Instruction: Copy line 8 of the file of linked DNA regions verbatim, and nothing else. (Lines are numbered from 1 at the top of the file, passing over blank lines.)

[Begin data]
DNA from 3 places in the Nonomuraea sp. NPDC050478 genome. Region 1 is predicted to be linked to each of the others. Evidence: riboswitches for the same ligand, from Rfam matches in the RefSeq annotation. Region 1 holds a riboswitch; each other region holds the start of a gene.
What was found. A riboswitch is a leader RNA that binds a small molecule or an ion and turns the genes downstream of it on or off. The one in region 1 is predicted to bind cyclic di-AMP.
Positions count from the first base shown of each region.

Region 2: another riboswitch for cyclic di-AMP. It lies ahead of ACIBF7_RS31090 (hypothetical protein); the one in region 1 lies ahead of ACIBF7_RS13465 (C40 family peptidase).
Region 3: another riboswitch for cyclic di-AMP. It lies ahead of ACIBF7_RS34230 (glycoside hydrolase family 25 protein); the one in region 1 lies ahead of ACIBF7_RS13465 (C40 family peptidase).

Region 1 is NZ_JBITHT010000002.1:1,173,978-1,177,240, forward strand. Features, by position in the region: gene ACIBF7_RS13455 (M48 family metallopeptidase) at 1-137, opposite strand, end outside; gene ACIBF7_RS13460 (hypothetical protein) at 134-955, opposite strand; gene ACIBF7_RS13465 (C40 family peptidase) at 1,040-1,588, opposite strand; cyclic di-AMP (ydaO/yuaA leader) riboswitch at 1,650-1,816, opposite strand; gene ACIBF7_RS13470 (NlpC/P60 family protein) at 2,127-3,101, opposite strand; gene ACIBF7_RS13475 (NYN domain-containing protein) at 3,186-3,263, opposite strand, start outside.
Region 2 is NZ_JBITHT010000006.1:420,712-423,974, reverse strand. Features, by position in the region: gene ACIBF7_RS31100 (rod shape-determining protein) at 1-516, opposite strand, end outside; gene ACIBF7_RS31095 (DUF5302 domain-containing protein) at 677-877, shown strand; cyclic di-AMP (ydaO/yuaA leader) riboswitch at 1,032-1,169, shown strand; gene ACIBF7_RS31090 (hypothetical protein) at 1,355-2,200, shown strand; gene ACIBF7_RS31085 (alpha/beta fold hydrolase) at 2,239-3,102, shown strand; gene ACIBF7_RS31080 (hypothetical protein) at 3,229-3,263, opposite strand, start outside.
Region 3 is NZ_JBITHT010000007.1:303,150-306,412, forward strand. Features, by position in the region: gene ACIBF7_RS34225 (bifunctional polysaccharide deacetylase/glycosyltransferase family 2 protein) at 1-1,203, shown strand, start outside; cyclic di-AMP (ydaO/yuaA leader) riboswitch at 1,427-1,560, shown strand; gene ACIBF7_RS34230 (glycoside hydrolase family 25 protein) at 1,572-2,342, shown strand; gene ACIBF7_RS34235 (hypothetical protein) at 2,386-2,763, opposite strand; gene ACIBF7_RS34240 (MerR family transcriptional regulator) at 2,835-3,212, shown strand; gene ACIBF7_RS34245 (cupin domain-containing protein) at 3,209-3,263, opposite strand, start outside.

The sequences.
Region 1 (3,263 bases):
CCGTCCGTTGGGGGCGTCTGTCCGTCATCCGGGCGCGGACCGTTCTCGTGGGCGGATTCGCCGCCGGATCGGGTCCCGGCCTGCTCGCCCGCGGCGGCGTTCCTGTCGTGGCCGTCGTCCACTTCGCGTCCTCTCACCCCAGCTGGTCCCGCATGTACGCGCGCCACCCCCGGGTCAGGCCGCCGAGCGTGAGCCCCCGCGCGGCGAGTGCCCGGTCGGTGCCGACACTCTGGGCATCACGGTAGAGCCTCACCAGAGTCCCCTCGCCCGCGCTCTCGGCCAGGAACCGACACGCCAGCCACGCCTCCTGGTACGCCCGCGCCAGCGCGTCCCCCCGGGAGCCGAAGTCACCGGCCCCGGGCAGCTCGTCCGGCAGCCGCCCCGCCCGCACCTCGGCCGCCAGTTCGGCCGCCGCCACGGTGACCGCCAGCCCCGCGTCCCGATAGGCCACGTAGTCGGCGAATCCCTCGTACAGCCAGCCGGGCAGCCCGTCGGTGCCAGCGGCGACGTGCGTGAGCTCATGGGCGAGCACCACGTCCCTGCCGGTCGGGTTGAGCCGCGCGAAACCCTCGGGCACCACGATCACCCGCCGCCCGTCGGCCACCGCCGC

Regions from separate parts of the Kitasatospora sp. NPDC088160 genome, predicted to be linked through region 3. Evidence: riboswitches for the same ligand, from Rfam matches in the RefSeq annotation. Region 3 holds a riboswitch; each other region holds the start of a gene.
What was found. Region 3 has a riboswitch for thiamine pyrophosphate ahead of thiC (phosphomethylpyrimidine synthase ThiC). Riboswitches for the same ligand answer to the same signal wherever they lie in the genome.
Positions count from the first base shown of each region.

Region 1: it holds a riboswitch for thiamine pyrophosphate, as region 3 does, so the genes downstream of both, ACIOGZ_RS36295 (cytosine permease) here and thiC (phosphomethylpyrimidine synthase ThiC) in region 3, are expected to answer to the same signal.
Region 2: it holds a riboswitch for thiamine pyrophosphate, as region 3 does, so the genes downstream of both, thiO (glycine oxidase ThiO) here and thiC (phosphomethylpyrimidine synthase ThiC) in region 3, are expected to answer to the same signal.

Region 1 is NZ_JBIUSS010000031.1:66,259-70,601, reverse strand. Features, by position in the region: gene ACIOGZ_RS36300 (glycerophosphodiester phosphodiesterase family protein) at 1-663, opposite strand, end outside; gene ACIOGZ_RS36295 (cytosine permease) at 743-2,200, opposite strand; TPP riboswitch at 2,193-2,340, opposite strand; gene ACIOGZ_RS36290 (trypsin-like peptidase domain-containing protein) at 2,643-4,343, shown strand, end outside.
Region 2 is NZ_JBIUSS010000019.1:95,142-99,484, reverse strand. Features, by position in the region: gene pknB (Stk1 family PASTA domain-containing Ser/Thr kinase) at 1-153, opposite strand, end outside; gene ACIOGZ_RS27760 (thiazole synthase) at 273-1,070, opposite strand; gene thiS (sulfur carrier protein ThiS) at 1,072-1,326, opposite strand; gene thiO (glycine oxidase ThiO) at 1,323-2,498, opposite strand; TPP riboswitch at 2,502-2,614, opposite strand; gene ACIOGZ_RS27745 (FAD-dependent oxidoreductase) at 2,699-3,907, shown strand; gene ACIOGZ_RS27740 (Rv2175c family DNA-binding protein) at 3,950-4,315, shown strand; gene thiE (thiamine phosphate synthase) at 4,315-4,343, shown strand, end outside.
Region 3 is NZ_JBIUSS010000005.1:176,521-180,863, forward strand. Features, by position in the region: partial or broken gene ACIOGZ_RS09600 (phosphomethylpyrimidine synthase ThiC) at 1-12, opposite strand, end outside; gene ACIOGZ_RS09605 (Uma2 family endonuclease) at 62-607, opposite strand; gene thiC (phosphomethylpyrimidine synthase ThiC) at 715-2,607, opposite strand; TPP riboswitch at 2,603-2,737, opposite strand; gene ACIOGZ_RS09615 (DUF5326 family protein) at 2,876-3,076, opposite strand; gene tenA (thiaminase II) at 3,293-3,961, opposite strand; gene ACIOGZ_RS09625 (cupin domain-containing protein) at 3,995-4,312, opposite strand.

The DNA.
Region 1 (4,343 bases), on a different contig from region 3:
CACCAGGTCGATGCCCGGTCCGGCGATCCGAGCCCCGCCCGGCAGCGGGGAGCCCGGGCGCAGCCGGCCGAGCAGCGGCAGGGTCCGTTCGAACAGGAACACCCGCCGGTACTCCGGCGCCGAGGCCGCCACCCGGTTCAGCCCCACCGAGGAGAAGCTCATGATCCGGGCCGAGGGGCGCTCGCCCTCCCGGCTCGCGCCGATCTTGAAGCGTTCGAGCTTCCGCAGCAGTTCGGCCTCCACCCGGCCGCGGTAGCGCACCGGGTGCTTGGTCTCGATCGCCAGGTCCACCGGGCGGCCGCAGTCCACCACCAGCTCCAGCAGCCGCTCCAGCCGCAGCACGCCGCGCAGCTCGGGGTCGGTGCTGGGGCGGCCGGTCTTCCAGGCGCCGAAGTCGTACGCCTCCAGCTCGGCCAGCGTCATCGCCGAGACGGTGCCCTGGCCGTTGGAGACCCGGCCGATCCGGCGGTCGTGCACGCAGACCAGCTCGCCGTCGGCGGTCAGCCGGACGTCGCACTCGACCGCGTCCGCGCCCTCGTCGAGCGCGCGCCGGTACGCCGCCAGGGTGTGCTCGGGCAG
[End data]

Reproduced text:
Region 3 is NZ_JBITHT010000007.1:303,150-306,412, forward strand. Features, by position in the region: gene ACIBF7_RS34225 (bifunctional polysaccharide deacetylase/glycosyltransferase family 2 protein) at 1-1,203, shown strand, start outside; cyclic di-AMP (ydaO/yuaA leader) riboswitch at 1,427-1,560, shown strand; gene ACIBF7_RS34230 (glycoside hydrolase family 25 protein) at 1,572-2,342, shown strand; gene ACIBF7_RS34235 (hypothetical protein) at 2,386-2,763, opposite strand; gene ACIBF7_RS34240 (MerR family transcriptional regulator) at 2,835-3,212, shown strand; gene ACIBF7_RS34245 (cupin domain-containing protein) at 3,209-3,263, opposite strand, start outside.